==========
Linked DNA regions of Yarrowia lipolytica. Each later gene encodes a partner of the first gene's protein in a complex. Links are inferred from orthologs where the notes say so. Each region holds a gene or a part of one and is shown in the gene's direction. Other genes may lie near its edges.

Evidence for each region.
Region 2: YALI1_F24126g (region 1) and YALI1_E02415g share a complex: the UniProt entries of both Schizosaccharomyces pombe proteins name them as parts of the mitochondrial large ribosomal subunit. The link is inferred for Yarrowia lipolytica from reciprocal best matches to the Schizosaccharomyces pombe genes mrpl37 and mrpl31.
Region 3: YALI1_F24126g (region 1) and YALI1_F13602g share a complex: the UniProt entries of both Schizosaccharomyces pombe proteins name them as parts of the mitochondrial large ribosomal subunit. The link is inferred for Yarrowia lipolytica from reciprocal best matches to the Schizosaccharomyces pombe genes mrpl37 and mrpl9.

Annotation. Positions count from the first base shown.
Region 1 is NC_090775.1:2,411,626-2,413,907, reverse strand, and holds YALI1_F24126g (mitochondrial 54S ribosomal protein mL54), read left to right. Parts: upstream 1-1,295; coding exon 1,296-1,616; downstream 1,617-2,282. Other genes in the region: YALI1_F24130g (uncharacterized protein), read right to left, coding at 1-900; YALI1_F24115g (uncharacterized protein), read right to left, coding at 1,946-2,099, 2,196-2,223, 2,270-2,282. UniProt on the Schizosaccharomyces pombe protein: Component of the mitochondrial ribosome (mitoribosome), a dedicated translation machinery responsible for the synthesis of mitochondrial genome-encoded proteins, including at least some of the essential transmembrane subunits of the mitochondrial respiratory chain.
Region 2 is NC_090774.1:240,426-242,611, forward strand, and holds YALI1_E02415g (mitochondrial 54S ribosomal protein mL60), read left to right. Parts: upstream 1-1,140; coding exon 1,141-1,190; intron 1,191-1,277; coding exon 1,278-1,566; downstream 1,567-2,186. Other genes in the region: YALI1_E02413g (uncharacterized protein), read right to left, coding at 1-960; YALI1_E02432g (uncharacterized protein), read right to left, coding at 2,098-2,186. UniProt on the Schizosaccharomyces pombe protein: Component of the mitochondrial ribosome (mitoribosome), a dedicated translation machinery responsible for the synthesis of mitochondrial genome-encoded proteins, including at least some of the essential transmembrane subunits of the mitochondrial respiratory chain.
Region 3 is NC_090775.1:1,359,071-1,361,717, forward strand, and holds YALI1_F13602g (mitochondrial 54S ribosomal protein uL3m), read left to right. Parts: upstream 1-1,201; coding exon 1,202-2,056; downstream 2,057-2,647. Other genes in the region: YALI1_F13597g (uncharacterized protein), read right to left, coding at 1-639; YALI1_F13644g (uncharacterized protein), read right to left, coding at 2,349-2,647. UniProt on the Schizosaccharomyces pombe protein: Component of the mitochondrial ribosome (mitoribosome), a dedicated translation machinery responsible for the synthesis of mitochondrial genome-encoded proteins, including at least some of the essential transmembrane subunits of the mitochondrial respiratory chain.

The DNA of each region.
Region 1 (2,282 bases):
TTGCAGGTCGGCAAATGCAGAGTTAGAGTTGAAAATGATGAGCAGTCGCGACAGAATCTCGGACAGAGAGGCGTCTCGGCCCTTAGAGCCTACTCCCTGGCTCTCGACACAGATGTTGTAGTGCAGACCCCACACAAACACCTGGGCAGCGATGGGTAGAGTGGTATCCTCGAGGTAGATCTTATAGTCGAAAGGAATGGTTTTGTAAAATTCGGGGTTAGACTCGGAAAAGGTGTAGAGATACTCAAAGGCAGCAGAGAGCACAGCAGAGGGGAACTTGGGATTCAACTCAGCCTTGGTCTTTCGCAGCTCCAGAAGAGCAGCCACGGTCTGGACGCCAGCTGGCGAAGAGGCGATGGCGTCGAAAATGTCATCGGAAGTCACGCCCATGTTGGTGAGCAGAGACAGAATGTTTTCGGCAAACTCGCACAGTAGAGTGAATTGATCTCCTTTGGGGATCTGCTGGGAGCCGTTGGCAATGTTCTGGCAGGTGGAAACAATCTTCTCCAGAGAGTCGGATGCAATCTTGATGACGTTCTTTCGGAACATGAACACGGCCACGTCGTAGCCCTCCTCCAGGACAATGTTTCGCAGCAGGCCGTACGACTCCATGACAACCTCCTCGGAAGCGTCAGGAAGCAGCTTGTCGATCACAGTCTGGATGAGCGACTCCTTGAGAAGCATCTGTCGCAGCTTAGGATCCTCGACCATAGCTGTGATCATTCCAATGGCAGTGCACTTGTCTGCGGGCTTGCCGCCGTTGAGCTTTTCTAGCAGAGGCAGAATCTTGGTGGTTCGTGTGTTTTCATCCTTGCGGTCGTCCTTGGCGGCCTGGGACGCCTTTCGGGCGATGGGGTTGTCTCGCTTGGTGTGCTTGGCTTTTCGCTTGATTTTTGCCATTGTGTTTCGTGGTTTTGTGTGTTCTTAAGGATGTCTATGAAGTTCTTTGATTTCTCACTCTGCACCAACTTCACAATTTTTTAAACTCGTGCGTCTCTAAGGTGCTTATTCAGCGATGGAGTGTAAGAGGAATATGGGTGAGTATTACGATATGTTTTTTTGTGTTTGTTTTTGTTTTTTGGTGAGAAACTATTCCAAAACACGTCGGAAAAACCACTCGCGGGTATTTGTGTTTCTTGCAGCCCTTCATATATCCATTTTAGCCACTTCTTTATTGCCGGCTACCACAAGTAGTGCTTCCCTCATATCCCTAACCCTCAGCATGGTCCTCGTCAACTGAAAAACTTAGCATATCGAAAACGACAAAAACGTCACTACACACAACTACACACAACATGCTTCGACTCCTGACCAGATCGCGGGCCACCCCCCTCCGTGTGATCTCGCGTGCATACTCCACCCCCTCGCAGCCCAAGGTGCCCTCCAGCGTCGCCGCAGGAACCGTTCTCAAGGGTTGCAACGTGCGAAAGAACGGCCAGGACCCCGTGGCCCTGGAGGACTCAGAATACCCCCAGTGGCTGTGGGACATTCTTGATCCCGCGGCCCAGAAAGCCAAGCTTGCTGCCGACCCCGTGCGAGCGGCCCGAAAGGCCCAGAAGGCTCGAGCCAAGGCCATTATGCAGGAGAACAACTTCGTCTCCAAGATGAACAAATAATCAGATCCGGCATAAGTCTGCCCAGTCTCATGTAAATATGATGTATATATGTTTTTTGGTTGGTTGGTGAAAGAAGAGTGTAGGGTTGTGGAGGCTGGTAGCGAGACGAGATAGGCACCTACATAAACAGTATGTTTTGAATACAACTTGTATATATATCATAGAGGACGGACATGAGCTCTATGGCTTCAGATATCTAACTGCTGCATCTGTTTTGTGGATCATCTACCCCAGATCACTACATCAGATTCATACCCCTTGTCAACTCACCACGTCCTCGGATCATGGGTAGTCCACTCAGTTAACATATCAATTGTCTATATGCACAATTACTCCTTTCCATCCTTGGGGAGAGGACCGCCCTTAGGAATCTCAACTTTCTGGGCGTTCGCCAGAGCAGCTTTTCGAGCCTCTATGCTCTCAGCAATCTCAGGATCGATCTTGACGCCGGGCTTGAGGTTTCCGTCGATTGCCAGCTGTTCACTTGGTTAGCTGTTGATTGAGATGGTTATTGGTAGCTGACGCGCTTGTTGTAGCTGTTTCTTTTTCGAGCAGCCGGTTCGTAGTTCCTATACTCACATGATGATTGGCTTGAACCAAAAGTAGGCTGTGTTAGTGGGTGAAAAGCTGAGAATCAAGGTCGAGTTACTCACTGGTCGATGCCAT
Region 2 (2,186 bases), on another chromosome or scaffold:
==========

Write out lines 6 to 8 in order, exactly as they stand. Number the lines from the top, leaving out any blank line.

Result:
Region 1 is NC_090775.1:2,411,626-2,413,907, reverse strand, and holds YALI1_F24126g (mitochondrial 54S ribosomal protein mL54), read left to right. Parts: upstream 1-1,295; coding exon 1,296-1,616; downstream 1,617-2,282. Other genes in the region: YALI1_F24130g (uncharacterized protein), read right to left, coding at 1-900; YALI1_F24115g (uncharacterized protein), read right to left, coding at 1,946-2,099, 2,196-2,223, 2,270-2,282. UniProt on the Schizosaccharomyces pombe protein: Component of the mitochondrial ribosome (mitoribosome), a dedicated translation machinery responsible for the synthesis of mitochondrial genome-encoded proteins, including at least some of the essential transmembrane subunits of the mitochondrial respiratory chain.
Region 2 is NC_090774.1:240,426-242,611, forward strand, and holds YALI1_E02415g (mitochondrial 54S ribosomal protein mL60), read left to right. Parts: upstream 1-1,140; coding exon 1,141-1,190; intron 1,191-1,277; coding exon 1,278-1,566; downstream 1,567-2,186. Other genes in the region: YALI1_E02413g (uncharacterized protein), read right to left, coding at 1-960; YALI1_E02432g (uncharacterized protein), read right to left, coding at 2,098-2,186. UniProt on the Schizosaccharomyces pombe protein: Component of the mitochondrial ribosome (mitoribosome), a dedicated translation machinery responsible for the synthesis of mitochondrial genome-encoded proteins, including at least some of the essential transmembrane subunits of the mitochondrial respiratory chain.
Region 3 is NC_090775.1:1,359,071-1,361,717, forward strand, and holds YALI1_F13602g (mitochondrial 54S ribosomal protein uL3m), read left to right. Parts: upstream 1-1,201; coding exon 1,202-2,056; downstream 2,057-2,647. Other genes in the region: YALI1_F13597g (uncharacterized protein), read right to left, coding at 1-639; YALI1_F13644g (uncharacterized protein), read right to left, coding at 2,349-2,647. UniProt on the Schizosaccharomyces pombe protein: Component of the mitochondrial ribosome (mitoribosome), a dedicated translation machinery responsible for the synthesis of mitochondrial genome-encoded proteins, including at least some of the essential transmembrane subunits of the mitochondrial respiratory chain.